How Long Can You Really Wait to Have a Baby?
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Almost no woman is a stranger to her "biological clock," but it turns out women in their 30s may not have as much to worry about as we thought.

Last week in a piece for The Atlantic, psychologist Jean Twenge scoured medical research databases and took a broad look at numerous published studies on fertility. She found that many cited statistics aren't necessarily wrong but that they are based on old and outdated information.

For example, a 2004 study published in Human Reproduction suggests that 1 in 3 women aged 35 to 39 won't get pregnant after a year of trying. The source of the data? French birth records from 1670 to 1830.

"Most people assume these numbers are based on large, well-conducted studies of modern women, but they are not," Twenge writes. "When I mention this to friends and associates, by far the most common reaction is: 'No…no way. Really?'"

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According to Twenge, there are few large-scale, well-designed fertility studies that include women born in the 20th century, and of the ones that do, the data are more optimistic. In fact, a 2004 study published in Obstetrics & Gynecology found that 82 percent of 35- to 39-year-old women got pregnant, compared to 86 percent of 27- to 34-year-olds.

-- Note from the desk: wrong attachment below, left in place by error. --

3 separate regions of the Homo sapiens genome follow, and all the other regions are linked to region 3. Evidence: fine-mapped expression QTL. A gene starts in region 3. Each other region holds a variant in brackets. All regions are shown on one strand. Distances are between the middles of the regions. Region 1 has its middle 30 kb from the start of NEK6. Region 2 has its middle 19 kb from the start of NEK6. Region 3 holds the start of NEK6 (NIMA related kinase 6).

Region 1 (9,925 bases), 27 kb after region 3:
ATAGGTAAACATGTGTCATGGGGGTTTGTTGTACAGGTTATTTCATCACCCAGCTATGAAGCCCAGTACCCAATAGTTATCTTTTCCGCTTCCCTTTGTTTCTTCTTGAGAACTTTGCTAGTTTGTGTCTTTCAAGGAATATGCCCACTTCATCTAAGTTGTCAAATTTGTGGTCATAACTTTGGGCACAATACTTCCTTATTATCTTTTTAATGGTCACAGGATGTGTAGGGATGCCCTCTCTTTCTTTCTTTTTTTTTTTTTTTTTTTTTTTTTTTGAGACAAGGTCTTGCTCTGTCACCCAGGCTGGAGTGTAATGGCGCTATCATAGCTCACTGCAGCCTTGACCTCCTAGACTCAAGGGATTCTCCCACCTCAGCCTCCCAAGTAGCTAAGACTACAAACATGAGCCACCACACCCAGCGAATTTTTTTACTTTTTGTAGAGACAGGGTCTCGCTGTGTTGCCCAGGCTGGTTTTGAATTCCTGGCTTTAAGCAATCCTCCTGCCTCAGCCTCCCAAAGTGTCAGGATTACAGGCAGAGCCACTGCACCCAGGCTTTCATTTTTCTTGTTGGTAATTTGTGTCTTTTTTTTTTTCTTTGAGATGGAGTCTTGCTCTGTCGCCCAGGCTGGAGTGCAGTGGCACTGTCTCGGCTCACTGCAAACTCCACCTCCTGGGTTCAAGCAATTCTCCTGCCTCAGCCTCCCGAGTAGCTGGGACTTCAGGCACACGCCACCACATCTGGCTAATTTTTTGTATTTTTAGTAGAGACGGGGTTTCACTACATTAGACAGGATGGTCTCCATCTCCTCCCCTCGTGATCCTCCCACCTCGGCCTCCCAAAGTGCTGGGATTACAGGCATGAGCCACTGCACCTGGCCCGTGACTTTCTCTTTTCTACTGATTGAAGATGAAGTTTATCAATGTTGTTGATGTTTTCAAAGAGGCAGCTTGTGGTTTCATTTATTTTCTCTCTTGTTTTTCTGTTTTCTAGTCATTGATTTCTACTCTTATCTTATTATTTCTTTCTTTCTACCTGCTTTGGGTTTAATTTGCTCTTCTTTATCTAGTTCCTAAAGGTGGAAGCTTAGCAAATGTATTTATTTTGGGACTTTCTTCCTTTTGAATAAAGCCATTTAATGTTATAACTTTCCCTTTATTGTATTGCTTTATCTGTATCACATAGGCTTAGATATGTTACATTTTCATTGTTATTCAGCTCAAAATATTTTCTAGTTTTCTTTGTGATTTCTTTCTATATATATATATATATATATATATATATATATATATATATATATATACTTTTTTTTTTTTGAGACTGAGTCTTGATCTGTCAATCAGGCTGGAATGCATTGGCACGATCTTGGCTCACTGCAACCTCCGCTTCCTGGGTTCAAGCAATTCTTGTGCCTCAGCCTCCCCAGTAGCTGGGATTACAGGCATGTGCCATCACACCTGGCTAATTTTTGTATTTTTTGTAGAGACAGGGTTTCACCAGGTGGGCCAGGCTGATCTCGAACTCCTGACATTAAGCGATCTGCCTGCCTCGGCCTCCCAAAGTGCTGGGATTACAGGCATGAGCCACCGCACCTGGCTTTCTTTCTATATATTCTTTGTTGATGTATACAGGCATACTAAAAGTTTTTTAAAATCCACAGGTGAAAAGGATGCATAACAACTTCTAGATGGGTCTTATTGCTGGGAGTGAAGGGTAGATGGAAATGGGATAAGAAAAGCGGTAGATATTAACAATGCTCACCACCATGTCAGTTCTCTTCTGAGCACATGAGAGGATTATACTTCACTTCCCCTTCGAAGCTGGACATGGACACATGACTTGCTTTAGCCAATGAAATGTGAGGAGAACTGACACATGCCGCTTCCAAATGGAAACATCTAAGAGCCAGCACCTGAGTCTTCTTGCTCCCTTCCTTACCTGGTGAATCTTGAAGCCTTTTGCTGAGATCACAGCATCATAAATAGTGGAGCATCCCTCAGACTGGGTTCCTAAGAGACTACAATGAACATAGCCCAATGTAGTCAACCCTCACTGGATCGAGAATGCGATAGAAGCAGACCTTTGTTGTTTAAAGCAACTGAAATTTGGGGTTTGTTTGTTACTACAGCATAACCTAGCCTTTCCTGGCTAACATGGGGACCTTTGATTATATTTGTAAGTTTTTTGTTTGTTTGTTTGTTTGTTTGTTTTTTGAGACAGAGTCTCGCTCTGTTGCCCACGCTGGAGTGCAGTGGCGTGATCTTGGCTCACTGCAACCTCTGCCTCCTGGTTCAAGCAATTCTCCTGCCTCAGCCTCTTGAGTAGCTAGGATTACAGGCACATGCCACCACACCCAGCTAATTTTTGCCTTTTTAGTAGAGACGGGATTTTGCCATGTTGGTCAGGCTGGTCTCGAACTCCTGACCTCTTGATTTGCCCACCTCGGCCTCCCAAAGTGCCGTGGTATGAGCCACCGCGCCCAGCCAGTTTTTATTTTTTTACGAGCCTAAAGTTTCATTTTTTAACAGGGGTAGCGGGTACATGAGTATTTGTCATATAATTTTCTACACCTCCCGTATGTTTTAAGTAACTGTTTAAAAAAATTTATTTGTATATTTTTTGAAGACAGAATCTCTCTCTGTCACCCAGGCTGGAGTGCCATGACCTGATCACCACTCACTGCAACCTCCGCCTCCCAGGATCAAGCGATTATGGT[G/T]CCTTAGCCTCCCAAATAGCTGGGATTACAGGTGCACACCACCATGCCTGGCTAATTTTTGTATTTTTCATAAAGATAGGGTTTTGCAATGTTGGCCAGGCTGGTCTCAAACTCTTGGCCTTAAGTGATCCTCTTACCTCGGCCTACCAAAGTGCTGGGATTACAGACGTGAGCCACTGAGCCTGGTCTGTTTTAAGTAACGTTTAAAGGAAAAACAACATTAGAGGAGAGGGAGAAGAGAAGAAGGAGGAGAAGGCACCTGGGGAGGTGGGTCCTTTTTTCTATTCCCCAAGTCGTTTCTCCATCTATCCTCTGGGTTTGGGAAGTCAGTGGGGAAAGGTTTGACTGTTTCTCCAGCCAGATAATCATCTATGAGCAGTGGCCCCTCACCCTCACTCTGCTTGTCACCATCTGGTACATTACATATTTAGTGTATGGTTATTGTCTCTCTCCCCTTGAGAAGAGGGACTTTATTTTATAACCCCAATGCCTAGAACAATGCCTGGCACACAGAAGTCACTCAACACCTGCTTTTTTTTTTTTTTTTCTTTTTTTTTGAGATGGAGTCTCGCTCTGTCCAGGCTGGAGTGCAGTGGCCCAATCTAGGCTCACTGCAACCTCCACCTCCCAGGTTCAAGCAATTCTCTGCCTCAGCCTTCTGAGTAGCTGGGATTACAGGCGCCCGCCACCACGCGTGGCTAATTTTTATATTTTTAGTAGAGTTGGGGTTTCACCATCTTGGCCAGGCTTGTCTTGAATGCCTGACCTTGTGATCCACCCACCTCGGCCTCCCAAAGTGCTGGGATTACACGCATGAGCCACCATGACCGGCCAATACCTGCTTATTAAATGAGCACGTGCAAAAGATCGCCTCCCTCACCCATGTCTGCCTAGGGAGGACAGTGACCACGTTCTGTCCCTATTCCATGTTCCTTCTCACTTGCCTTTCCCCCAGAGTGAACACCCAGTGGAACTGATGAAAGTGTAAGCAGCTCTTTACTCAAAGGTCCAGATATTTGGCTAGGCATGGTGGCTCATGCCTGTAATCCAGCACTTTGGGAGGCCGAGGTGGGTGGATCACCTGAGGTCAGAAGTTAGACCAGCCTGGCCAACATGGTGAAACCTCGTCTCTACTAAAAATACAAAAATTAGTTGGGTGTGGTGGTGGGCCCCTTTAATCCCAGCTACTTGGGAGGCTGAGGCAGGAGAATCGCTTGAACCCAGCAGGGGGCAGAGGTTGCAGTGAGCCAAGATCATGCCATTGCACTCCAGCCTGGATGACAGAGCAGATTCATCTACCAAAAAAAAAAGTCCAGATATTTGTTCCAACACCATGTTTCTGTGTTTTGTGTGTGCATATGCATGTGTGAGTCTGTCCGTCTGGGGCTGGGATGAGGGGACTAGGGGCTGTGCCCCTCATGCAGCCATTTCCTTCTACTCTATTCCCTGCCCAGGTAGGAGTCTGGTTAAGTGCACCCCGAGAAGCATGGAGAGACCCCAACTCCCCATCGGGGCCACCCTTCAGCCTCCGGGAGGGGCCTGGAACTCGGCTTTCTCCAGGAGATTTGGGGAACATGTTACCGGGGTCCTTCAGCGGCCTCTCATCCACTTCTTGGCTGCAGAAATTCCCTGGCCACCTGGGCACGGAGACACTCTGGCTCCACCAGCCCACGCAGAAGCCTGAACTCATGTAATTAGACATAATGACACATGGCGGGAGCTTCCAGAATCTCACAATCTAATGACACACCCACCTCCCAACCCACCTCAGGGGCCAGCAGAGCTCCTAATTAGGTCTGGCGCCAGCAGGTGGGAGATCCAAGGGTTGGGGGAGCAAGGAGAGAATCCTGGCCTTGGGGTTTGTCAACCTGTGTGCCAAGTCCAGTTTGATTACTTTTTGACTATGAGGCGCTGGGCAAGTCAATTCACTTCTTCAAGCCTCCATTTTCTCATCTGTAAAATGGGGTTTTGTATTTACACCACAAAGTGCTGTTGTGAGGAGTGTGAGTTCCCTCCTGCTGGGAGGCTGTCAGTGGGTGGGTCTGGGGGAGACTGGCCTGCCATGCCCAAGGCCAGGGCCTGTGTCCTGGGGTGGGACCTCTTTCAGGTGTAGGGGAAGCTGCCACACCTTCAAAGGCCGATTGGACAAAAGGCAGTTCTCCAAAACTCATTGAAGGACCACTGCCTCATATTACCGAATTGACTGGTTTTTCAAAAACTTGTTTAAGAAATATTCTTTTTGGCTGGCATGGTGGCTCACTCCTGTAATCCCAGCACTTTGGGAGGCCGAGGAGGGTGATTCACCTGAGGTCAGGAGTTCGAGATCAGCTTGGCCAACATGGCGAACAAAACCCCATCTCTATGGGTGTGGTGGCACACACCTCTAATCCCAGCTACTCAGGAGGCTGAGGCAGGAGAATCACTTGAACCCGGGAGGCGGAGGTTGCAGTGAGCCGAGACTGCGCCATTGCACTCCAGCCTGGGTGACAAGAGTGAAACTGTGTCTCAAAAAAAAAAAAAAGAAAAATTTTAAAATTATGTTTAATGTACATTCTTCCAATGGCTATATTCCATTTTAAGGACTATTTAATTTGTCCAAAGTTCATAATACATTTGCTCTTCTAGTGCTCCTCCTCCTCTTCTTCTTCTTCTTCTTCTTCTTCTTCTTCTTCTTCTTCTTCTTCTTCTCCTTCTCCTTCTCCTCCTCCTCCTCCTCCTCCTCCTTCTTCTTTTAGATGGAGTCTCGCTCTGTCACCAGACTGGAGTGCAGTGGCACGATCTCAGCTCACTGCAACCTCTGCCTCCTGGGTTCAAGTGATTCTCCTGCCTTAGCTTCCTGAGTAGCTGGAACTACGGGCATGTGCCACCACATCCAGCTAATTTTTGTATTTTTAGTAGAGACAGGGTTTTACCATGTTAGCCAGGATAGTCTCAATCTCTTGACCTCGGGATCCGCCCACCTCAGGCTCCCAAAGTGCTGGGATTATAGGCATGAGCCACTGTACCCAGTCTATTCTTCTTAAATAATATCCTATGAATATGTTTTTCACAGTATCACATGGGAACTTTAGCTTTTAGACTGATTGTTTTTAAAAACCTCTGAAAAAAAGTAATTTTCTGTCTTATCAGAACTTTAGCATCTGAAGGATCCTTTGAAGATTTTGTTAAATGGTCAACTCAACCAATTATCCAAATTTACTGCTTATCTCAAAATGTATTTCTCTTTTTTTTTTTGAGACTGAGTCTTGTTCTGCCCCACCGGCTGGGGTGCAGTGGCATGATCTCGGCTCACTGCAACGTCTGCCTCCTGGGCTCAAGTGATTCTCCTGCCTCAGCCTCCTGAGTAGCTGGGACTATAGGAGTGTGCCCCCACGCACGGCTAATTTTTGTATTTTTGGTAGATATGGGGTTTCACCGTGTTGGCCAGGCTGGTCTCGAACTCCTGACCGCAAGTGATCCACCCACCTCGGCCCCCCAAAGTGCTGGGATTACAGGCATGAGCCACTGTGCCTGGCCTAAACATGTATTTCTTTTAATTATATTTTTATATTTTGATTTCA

Some experts say we should proceed cautiously. Fertility peaks in a woman's 20s, says Philip Chenette, M.D., fertility specialist at Pacific Fertility Center. "We know women in older age groups take longer to conceive and have higher risks of miscarriage and aneuploidy."

Unfortunately, the data available is based mostly on historical data and IVF outcomes, Dr. Chenette says. "We're developing techniques to improve our ability to predict, but this is a work in progress. Individualizing that prediction for an individual is problematic today. We just don’t know, for an individual, how and when her fertility will begin to decline with age and the fact that some women get pregnant easily in their 30s doesn't mean that will be true for all."

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Conducting studies on natural conception is tough, writes Twenge, because there are so many factors at play: Modern birth records are often uninformative because women who get pregnant in their 20s then tend to use birth control to prevent later pregnancies, studies that ask people to remember how long it took them to conceive are unreliable (human memory is a tricky thing!), and finding and studying women who are trying to get pregnant is hard because there's such a narrow window between when they'll try and when some will succeed, she says.

However, Twenge doesn't dispute the fact that fertility does decline with age, and she suggests having your last child by age 40. "Beyond that, you’re rolling the dice, though they may still come up in your favor."

For most healthy women, optimizing their fertility can be achieved through lifestyle changes, Dr. Chenette says. "Pursue a good diet, try to reduce the amount of stress in your life, avoid excessive alcohol, and don't smoke."

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